For several months now, traders have increasingly abandoned the U.S. dollar. While these trades have been profitable thus far, it could be time for a move in the opposite direction.

In the past year, nearly everything has gone up against the U.S. dollar. The largest currency gainers against the dollar have been the Australian dollar and the Swiss franc, which are up 20% and 26.7%, respectively. Despite all of the concerns over Greece and Ireland, the British pound and the euro are both up about 10% on the dollar in the past year. Further, although the Japanese Central Bank has actively entered the market to weaken its currency, the Japanese Yen is up nearly 15%.

At the same time, commodity prices have been soaring in relation to the dollar. Silver and coffee have enjoyed the largest gains, while the spike in the price of crude oil is well known to anyone that has to fill up their gas tank. Even with the pullback in the commodity sector last week, they are still up sharply against the dollar in the past year.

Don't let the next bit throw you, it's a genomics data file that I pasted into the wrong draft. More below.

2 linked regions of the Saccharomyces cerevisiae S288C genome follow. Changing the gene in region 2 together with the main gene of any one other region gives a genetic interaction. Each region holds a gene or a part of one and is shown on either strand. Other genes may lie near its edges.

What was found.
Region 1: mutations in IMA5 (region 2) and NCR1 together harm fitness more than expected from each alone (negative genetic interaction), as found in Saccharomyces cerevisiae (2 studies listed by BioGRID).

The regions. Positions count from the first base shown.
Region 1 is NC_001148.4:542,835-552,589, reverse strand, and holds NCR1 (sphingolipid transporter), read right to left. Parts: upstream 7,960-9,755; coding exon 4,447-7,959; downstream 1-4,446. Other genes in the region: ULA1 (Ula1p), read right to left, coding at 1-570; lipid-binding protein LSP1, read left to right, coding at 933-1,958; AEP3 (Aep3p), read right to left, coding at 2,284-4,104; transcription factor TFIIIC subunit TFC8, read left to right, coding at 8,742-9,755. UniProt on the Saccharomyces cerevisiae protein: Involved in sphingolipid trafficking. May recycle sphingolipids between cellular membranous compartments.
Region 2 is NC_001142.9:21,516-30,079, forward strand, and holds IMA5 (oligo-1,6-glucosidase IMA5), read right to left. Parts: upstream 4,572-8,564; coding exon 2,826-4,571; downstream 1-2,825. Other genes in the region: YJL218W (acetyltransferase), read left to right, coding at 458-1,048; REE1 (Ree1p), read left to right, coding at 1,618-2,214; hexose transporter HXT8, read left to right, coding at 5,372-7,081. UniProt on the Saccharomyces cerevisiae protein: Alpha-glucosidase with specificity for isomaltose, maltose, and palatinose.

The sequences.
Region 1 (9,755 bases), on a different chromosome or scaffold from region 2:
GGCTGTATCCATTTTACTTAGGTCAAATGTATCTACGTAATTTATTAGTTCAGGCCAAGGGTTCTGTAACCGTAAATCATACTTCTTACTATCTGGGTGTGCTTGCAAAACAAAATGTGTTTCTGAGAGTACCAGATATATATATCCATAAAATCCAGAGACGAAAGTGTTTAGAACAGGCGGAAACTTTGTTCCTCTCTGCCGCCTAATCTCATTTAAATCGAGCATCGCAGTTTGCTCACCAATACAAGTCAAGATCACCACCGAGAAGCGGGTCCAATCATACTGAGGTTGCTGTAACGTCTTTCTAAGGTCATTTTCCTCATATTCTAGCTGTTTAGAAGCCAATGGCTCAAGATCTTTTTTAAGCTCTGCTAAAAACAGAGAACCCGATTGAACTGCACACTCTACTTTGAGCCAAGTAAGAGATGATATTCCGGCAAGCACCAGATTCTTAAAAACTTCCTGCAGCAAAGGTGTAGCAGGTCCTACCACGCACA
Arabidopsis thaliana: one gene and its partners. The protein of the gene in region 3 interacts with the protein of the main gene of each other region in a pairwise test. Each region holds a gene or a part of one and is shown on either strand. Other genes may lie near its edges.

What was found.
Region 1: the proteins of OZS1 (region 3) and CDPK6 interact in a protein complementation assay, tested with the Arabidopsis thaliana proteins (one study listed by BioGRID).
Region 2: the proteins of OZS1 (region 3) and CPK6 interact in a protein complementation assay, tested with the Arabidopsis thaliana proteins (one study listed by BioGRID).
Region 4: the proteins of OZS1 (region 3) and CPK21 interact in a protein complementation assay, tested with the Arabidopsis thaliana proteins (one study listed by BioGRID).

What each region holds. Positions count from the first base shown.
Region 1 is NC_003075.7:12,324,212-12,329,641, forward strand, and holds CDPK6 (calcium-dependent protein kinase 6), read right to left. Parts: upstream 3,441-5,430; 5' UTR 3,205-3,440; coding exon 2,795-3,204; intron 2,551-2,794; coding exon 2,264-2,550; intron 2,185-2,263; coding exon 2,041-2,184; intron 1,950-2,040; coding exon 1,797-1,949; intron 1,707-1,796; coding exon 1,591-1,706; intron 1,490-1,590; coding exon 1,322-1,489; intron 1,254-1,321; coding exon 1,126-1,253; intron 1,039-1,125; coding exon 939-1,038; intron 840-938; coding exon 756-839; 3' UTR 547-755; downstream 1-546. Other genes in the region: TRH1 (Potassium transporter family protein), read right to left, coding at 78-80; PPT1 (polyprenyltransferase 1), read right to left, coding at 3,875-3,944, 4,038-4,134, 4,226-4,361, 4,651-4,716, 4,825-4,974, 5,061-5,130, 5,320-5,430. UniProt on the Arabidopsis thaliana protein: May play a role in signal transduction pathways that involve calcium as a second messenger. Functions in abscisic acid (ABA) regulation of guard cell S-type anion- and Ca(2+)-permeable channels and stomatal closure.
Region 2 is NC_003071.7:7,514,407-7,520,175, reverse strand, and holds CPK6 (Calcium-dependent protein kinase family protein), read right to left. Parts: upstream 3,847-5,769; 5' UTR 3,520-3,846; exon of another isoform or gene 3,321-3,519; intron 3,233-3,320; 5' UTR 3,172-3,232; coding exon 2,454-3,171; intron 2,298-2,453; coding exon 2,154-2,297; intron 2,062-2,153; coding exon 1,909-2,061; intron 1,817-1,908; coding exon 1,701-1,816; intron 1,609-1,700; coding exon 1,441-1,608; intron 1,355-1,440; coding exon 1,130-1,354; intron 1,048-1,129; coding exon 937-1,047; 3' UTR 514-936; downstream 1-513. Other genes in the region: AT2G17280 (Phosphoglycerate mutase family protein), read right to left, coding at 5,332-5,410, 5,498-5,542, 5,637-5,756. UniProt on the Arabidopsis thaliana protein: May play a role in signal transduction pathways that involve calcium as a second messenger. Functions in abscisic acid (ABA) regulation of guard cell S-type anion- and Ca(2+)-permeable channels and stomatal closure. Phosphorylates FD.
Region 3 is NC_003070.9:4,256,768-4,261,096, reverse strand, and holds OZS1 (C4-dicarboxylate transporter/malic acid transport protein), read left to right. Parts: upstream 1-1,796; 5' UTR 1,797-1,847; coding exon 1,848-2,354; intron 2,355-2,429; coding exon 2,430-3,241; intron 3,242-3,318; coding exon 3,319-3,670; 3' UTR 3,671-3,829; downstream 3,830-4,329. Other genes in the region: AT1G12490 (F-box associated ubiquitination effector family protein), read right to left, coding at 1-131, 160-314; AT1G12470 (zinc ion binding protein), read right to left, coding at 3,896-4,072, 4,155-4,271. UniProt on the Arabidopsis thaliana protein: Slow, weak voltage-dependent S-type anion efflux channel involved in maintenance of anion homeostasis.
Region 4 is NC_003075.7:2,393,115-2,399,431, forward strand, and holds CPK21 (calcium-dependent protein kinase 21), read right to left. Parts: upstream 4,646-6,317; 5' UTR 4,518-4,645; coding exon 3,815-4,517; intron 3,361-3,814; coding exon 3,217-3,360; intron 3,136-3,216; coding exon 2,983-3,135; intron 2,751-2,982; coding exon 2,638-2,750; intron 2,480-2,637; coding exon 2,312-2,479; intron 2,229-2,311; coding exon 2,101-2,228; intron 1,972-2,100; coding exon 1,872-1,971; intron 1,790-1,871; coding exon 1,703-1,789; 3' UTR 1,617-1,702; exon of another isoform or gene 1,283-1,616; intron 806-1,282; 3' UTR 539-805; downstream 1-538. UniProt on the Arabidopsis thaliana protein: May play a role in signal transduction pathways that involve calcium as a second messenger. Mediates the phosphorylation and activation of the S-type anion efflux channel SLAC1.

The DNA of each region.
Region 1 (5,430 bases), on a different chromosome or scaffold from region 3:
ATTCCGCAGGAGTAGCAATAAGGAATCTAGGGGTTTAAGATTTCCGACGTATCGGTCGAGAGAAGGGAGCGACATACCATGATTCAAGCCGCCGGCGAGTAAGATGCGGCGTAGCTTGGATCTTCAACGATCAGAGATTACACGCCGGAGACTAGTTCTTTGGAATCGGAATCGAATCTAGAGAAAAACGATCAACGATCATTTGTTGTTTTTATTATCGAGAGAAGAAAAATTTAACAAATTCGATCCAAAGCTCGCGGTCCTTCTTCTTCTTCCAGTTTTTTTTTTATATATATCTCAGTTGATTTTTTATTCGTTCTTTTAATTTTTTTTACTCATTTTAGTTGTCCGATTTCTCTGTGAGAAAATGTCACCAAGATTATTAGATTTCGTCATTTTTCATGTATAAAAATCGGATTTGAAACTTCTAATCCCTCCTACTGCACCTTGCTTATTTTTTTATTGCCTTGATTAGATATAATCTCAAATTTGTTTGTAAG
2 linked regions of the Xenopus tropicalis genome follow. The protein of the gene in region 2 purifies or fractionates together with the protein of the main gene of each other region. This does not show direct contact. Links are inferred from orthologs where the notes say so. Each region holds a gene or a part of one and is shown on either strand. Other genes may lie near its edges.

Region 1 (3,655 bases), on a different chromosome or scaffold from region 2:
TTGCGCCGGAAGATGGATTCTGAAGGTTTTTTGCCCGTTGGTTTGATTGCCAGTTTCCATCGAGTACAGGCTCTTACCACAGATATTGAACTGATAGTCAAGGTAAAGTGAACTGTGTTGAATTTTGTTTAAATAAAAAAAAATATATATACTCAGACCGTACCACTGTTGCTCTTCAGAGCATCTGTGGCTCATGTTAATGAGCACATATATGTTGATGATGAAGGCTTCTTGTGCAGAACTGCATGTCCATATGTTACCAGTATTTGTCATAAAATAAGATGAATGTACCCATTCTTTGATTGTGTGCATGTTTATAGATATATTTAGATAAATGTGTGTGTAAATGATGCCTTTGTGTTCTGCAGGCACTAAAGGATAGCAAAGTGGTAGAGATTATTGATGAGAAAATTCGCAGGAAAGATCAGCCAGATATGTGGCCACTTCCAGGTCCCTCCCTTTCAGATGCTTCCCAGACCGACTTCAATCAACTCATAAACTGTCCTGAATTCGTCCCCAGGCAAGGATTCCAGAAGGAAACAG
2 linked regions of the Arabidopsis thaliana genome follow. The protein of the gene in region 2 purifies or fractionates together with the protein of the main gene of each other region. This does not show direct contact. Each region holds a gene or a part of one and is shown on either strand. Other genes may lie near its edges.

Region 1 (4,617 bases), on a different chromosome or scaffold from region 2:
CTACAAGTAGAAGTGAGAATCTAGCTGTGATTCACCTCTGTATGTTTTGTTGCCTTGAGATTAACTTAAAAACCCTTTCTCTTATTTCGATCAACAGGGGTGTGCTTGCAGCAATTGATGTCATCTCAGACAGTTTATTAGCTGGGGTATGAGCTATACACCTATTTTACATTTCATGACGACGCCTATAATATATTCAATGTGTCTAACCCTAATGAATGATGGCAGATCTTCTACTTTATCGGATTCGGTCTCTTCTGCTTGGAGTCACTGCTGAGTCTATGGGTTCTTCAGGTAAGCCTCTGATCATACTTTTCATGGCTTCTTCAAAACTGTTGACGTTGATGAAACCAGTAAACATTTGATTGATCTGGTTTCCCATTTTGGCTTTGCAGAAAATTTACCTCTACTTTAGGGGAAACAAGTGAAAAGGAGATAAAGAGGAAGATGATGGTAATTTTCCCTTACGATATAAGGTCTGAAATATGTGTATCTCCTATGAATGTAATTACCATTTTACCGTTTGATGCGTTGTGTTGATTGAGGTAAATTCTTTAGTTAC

Is the trade overdone? The dollar's decline was predicated on a number of factors -- and now these factors could be moving in the opposite direction. The Federal Reserve has signaled an end to QE2 in June. The political chatter emanating from Washington has been increasingly about how the Federal government can reign in its massive deficits. The CME's decision to hike margin requirements on commodities could continue to weaken the commodity trade.

If the tide turns in favor of the dollar, traders might wish to take notice. Those who think the dollar could rally should consider an ETF such as PowerShares DB U.S. Dollar Bullish (NYSE: UUP). They may also wish to consider putting money against gold, which can be done through the ETF ProShares UltraShort Gold (NYSE: GLL).

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